Energy is everything. How much you have and how you channel it is the difference between success and failure in any endeavor. Some might call it passion, others might call it a calling. Whatever the term, it all boils down to one powerful verb: drive.
So what happens if you’ve lost the drive you used to have for a particular end or activity?
Now is as good a time as any to point out that I have an Instagram account. There’s mostly travel and nature photos on it, but you’ll also notice some of my artwork on there.
Trust me, there’s a point to this.
I found some drawings I did back in the 2009-2010 timeframe, and they really made me want to break out the pencils and get going with it again.
But moreso than the drawings themselves, I was interested the particular time in my life these drawings represented.
Losing the Drive
I made these drawings shortly after a musical project I had been in decided it no longer needed me and gave me the boot. They then went off to find modest success, a sensation that’s not wholly unfamiliar to me.
I was crestfallen in that aggressively annoying way that millennials can get. But somewhere in my piles of stuff as I moped around my apartment I found a pad of paper and a set of Derwent pencils. For some reason, I get compelled to start drawing pictures of random stuff around the house.
I had always loved drawing, as a kid dreaming of breaking into the comic book industry. At this point, though, I probably hadn’t put pencil to paper in over five years.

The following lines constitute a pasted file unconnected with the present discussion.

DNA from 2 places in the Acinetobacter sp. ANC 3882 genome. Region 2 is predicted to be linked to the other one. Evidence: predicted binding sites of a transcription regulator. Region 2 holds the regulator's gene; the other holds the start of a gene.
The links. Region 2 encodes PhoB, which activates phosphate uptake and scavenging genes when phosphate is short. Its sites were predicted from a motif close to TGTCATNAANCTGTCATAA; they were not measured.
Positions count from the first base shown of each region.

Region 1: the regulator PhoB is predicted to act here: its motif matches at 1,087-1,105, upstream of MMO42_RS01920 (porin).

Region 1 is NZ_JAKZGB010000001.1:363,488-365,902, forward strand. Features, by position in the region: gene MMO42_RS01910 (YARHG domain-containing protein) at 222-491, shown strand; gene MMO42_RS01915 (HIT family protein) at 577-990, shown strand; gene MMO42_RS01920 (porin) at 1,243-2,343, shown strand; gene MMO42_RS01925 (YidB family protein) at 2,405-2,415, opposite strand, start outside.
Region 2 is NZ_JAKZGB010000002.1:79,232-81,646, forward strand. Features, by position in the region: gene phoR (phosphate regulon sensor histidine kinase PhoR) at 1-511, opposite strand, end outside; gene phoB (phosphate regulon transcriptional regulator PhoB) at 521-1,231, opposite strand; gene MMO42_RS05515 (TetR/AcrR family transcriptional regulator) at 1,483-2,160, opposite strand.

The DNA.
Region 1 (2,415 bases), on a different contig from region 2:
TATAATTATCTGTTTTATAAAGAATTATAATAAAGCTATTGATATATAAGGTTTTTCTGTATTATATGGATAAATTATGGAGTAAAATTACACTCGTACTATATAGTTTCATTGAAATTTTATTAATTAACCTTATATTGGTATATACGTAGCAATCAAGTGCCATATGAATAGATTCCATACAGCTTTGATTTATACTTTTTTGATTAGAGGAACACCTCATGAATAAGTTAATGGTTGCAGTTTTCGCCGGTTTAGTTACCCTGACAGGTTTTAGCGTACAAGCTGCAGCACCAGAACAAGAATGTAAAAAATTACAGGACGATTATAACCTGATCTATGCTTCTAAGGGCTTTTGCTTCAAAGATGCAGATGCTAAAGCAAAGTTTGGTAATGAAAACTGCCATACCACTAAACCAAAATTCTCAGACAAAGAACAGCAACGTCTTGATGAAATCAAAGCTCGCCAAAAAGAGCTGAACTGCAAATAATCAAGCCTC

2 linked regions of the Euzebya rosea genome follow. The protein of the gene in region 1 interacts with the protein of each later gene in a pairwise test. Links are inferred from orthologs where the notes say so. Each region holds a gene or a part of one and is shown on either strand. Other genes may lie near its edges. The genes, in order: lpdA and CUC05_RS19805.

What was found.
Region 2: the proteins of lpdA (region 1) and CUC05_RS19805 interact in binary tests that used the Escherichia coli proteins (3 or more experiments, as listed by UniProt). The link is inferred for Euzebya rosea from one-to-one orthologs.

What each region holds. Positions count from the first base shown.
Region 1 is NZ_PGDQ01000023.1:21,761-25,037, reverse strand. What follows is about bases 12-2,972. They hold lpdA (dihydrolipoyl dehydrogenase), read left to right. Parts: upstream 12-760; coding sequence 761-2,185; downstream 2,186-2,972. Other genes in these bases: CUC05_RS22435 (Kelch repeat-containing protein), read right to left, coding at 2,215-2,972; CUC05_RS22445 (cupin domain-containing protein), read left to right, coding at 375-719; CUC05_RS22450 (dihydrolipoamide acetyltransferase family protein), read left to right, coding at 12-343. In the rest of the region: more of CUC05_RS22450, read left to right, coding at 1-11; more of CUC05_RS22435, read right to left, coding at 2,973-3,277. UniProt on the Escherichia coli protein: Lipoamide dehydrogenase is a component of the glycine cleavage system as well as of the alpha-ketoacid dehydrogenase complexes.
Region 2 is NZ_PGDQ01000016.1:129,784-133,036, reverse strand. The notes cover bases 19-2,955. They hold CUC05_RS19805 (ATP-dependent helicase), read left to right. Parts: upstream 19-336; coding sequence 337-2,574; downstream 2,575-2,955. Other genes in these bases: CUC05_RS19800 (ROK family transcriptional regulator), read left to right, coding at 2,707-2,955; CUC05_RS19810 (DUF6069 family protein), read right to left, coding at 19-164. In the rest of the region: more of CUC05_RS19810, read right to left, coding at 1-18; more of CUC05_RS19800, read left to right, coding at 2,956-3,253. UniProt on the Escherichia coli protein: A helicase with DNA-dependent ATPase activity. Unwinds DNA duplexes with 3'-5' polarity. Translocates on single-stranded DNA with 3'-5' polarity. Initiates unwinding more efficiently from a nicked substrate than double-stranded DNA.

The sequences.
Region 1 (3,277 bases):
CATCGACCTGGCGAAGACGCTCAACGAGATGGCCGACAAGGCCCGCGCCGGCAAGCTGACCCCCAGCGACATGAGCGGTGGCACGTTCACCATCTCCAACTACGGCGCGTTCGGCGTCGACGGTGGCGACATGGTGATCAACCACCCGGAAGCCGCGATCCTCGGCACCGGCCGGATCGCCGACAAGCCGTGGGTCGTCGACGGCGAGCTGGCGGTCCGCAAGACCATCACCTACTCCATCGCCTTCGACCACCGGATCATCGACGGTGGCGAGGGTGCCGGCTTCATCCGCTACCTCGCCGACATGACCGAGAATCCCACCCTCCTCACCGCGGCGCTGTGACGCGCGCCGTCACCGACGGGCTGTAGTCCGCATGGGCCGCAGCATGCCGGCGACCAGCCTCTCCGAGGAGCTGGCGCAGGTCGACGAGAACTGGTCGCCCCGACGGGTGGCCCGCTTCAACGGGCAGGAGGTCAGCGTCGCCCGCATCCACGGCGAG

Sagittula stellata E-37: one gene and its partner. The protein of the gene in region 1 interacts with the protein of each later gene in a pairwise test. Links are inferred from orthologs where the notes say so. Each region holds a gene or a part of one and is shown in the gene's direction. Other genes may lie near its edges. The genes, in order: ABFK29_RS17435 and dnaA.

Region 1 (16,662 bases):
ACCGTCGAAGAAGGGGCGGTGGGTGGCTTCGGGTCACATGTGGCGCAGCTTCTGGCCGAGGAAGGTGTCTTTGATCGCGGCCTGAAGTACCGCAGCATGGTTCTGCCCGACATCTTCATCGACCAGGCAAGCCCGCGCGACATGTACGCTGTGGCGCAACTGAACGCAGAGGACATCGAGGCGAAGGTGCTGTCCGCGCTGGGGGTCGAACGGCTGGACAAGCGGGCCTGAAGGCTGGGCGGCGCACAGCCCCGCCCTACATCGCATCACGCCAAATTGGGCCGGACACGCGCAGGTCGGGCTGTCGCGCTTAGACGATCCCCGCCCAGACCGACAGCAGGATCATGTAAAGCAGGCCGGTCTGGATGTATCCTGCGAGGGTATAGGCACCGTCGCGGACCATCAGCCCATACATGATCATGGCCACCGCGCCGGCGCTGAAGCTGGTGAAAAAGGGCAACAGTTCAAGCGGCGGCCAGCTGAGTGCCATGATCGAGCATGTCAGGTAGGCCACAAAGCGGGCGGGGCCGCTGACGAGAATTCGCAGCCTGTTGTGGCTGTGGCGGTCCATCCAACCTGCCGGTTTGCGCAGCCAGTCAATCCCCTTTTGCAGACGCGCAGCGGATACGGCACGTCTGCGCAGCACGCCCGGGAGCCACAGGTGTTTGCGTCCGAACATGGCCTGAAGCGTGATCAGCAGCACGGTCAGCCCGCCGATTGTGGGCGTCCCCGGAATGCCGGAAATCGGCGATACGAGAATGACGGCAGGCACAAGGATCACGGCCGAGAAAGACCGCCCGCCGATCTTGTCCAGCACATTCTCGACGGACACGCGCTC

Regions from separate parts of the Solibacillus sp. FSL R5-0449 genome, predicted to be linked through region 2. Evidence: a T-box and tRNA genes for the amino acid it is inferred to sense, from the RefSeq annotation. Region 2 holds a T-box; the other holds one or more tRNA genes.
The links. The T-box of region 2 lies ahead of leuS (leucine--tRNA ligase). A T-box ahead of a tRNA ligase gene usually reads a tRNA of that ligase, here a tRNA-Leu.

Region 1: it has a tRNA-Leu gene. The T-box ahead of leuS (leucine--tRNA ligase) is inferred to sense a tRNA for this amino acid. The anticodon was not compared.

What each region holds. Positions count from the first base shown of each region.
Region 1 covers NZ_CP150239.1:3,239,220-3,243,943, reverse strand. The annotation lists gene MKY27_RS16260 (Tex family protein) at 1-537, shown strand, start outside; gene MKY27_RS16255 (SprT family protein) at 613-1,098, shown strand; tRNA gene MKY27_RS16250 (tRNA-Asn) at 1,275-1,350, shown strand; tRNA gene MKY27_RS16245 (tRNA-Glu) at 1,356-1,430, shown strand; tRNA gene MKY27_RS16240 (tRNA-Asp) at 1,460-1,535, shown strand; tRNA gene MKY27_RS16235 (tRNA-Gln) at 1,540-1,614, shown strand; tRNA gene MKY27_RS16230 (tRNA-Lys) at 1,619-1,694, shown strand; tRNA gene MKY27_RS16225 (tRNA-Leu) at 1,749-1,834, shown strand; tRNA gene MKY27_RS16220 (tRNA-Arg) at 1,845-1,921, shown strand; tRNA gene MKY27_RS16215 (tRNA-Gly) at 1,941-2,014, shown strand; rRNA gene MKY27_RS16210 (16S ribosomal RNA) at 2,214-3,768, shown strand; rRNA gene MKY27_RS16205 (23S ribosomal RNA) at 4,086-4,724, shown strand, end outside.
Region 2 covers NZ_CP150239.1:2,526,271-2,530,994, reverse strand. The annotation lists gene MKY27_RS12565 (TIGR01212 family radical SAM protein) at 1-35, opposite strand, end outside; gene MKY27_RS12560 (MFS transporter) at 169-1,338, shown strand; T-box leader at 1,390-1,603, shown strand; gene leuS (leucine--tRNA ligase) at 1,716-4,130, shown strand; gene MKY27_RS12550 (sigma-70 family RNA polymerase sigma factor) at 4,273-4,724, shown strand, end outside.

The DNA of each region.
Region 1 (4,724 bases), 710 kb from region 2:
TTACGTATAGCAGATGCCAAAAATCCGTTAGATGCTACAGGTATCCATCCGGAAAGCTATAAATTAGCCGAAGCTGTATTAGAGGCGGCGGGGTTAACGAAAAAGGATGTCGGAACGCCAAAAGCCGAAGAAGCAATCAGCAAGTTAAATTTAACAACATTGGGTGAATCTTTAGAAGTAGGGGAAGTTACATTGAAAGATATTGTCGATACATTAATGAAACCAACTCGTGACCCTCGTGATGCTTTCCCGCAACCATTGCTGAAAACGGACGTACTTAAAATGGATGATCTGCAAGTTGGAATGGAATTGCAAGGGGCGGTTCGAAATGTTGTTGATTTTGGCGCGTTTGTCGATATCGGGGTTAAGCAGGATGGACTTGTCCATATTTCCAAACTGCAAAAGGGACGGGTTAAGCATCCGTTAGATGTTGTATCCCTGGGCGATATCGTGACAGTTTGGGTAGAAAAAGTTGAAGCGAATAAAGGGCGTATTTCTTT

The first picture I drew was of a teddy bear I had gotten my then-girlfriend and now wife for Valentine’s Day. I stuck a leftover Halloween eyepatch on it for no reason in particular. I flexed my fingers, gripped my pencil, and started drawing.
It took the better part of the night, but when I was finished I felt an immense satisfaction. It was pretty good, if I may say so myself.
Encouraged, I continued to draw any object that piqued my interest. Just for the hell of it, I told myself, but I knew the real reason why I did it.
It didn’t just kill time.
It felt good to my soul.
Redirecting the Energy
We all have that thing that keeps us going. Some of us are talented and lucky enough to make that our profession. Most of us are not. Whether it’s boxing or fitness or acting or cartooning, there’s something that you do for free because it scratches some itch deep inside.
But life tends to get in the way, we tell ourselves. We grow up, or outside circumstances beyond our control dictate that we stop doing what it is that feeds our soul.
A lot of times we don’t lose our drive, we lose an object to point it towards.
For me, it was music. I didn’t just get off on the performance aspect. I loved communicating with other people on a level that was both primal and spiritual.
Take the man away from the music. That desire remains. The desire to communicate.
What I had to do was find another way to communicate with people.
Find the “Why”
As much as I love music, the medium wasn’t the important thing.
What I had to do was dig deep and learn why I liked music so much. I could then find other ways to fulfill that need.
Drawing did it.
Writing does the same thing. Since that time, I’ve written four novels and several short stories. I’ll publish some soon. And there’s also this blog.
And I haven’t given up on music, not yet.
If you find yourself aimless and without that drive you used to have for something, find your “why,” and I guarantee you’ll discover another vehicle for your energy.
It’s all about mindset. Open yourself up to the opportunities and you’ll realize that your drive, your motor, had never left you. It was just waiting for a new vehicle.
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And check out my Instagram here.